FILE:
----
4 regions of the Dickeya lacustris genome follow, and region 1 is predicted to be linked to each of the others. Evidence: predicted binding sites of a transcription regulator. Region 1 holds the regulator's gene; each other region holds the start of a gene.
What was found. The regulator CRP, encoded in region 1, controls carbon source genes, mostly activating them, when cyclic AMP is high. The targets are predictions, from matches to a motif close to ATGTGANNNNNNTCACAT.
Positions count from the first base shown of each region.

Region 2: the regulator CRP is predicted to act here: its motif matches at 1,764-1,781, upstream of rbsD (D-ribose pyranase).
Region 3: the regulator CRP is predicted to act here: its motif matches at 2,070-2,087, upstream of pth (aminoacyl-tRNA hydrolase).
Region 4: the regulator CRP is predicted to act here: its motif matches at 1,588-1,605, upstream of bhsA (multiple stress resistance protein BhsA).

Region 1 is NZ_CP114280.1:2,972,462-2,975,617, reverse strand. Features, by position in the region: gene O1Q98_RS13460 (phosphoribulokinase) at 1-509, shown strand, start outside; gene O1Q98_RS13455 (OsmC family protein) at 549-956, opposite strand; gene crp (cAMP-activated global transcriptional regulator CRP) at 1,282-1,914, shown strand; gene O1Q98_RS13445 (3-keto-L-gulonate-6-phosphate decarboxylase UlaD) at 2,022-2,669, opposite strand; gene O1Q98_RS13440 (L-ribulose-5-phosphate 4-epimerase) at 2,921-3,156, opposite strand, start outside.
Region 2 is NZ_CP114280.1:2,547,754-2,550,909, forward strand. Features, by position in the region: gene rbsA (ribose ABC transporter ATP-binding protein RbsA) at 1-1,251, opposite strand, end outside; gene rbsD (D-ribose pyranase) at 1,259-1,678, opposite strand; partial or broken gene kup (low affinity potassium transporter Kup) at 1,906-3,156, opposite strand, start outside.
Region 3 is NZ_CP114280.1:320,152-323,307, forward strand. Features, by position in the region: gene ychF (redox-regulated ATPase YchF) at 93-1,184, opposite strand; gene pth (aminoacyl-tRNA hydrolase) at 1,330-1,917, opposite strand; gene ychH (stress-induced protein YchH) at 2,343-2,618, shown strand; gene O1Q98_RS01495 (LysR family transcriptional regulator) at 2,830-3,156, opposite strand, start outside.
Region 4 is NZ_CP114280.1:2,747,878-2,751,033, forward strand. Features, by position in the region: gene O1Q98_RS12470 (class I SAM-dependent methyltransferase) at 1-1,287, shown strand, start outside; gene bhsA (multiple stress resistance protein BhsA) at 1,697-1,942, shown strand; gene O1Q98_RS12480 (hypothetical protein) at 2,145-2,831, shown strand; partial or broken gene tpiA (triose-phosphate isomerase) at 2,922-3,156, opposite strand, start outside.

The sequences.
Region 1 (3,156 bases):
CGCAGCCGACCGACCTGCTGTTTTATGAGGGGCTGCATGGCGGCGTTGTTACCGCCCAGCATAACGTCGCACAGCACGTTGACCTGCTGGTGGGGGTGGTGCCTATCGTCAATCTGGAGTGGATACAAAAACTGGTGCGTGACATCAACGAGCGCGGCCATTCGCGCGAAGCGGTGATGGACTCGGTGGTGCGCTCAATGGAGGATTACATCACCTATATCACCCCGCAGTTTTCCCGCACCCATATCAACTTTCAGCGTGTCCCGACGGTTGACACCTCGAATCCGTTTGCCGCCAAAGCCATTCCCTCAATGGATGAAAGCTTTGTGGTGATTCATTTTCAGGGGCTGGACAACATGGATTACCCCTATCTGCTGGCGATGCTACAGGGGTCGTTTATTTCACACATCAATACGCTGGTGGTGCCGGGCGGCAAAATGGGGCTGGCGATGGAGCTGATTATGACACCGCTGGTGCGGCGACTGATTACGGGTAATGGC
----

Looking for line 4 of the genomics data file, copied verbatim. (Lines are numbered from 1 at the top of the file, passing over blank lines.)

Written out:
Region 2: the regulator CRP is predicted to act here: its motif matches at 1,764-1,781, upstream of rbsD (D-ribose pyranase).